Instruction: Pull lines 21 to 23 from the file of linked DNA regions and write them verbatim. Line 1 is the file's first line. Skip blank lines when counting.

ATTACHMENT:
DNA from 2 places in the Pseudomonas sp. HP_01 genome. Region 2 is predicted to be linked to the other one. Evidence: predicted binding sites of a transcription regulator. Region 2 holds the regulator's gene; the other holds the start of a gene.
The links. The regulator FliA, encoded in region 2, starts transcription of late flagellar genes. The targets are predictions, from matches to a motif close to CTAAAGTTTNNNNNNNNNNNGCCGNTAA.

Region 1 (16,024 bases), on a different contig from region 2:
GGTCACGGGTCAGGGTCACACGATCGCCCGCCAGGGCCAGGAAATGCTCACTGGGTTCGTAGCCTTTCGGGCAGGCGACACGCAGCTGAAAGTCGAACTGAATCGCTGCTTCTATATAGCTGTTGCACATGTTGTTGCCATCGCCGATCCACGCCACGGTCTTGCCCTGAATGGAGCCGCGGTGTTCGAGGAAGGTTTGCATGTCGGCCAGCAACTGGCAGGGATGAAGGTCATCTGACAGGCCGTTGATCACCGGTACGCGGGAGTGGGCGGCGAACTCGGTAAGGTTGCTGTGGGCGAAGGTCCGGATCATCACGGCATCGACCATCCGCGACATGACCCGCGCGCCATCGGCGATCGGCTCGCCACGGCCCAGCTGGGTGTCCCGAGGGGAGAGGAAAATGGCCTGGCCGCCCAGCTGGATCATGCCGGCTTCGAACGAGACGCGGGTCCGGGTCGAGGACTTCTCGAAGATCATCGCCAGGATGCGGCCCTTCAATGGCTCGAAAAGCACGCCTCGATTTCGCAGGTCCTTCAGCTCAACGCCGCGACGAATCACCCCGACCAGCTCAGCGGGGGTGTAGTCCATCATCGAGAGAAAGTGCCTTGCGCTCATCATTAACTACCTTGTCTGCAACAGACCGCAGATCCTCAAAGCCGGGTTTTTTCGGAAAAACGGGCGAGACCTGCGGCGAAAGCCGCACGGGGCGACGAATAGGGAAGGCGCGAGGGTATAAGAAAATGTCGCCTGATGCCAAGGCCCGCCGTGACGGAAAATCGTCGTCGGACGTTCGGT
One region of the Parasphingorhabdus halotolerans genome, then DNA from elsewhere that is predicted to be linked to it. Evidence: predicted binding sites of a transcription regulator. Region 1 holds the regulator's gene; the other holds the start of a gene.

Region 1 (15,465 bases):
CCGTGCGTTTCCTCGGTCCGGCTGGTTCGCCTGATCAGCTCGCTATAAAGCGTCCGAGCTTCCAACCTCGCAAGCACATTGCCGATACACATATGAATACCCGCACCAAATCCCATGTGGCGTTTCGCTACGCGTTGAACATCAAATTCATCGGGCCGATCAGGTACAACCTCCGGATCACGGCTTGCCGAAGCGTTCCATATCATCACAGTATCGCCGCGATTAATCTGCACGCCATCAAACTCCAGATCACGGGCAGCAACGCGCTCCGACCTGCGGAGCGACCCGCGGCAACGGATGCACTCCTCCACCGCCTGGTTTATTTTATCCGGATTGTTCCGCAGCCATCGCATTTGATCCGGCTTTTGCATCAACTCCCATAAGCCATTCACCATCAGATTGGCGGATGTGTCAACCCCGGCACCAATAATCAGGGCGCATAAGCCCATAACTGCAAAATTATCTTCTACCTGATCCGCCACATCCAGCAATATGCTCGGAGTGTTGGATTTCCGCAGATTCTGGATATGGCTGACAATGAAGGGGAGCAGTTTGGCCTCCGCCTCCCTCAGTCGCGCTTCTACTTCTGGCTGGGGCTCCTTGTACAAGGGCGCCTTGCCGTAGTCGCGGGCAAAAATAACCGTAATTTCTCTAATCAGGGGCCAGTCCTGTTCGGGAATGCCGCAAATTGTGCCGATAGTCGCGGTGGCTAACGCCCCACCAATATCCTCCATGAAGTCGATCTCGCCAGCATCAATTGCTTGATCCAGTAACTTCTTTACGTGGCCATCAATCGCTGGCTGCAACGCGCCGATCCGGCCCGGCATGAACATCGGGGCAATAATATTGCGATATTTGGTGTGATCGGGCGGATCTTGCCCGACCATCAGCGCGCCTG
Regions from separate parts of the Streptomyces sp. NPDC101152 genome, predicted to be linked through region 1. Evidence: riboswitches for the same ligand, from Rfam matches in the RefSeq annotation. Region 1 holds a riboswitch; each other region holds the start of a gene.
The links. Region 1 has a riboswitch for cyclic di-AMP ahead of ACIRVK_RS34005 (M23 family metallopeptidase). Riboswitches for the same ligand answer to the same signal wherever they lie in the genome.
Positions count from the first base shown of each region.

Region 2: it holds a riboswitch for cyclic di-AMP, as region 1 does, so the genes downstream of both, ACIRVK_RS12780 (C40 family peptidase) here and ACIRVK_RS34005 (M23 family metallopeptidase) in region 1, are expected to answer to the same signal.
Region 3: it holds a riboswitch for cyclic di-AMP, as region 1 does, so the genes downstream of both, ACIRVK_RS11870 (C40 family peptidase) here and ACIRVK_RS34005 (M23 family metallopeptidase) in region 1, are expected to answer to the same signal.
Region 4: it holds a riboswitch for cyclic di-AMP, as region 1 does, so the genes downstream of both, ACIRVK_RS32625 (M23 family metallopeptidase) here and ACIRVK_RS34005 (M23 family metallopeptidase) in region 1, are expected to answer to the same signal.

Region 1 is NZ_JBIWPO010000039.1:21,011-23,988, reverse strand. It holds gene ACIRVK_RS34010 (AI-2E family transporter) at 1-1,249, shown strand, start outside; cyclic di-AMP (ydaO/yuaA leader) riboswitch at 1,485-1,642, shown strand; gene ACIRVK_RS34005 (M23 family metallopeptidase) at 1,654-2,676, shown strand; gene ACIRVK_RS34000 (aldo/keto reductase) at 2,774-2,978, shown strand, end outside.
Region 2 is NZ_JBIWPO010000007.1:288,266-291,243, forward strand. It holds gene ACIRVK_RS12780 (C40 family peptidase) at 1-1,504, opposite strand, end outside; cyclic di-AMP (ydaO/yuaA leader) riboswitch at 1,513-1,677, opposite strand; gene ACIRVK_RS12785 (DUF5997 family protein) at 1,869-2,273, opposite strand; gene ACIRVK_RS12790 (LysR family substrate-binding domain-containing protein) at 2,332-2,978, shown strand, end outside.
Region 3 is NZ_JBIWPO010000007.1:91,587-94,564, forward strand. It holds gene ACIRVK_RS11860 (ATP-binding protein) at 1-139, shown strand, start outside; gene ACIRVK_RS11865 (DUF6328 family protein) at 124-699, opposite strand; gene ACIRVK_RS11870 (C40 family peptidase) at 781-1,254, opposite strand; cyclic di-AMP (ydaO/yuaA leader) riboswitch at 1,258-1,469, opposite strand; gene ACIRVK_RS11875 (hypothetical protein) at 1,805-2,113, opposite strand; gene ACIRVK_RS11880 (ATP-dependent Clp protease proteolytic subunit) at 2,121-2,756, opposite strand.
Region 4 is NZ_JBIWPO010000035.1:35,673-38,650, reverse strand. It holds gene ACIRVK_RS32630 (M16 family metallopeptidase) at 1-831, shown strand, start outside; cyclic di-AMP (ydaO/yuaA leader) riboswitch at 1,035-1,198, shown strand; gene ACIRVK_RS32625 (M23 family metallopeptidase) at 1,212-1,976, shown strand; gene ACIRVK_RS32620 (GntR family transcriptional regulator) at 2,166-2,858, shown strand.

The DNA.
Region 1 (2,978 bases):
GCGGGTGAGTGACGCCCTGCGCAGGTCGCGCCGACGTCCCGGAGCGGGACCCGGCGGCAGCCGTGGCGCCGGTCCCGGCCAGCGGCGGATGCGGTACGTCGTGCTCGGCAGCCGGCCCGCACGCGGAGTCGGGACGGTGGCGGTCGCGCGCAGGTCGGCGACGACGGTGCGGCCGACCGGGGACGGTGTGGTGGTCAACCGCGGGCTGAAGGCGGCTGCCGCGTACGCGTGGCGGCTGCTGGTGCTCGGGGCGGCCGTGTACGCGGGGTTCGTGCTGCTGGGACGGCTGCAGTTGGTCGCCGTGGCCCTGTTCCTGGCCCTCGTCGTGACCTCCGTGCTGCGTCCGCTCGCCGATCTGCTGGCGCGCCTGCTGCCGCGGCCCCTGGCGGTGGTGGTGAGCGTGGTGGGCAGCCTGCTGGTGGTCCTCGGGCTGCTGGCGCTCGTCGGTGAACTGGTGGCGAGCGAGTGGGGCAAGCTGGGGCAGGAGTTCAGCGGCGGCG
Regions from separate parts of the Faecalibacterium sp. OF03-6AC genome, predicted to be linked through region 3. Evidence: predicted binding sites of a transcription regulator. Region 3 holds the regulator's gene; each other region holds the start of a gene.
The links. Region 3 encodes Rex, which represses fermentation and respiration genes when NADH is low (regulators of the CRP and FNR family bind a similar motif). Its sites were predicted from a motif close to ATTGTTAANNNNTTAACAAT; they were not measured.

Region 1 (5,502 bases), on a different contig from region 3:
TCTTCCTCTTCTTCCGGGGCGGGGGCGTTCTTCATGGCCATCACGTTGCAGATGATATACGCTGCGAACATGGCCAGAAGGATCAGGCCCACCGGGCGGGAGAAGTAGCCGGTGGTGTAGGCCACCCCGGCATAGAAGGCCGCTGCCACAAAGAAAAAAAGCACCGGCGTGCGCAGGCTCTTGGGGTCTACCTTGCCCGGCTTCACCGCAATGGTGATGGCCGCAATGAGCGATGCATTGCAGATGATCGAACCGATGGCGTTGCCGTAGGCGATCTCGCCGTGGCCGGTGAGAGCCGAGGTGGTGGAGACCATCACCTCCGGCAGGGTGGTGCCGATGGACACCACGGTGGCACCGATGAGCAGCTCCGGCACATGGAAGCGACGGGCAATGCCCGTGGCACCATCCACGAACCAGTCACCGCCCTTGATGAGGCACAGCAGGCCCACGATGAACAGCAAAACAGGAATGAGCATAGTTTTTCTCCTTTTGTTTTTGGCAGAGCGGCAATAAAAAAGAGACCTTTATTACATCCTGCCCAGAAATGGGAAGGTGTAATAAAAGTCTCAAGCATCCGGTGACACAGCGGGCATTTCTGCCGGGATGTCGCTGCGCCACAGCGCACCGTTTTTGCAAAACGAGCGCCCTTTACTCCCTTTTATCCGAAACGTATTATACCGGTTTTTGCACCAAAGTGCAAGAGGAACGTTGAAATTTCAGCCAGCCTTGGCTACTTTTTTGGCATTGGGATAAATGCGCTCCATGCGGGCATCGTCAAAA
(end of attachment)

Regions from separate parts of the Faecalibacterium sp. OF03-6AC genome, predicted to be linked through region 3. Evidence: predicted binding sites of a transcription regulator. Region 3 holds the regulator's gene; each other region holds the start of a gene.
The links. Region 3 encodes Rex, which represses fermentation and respiration genes when NADH is low (regulators of the CRP and FNR family bind a similar motif). Its sites were predicted from a motif close to ATTGTTAANNNNTTAACAAT; they were not measured.

Region 1 (5,502 bases), on a different contig from region 3: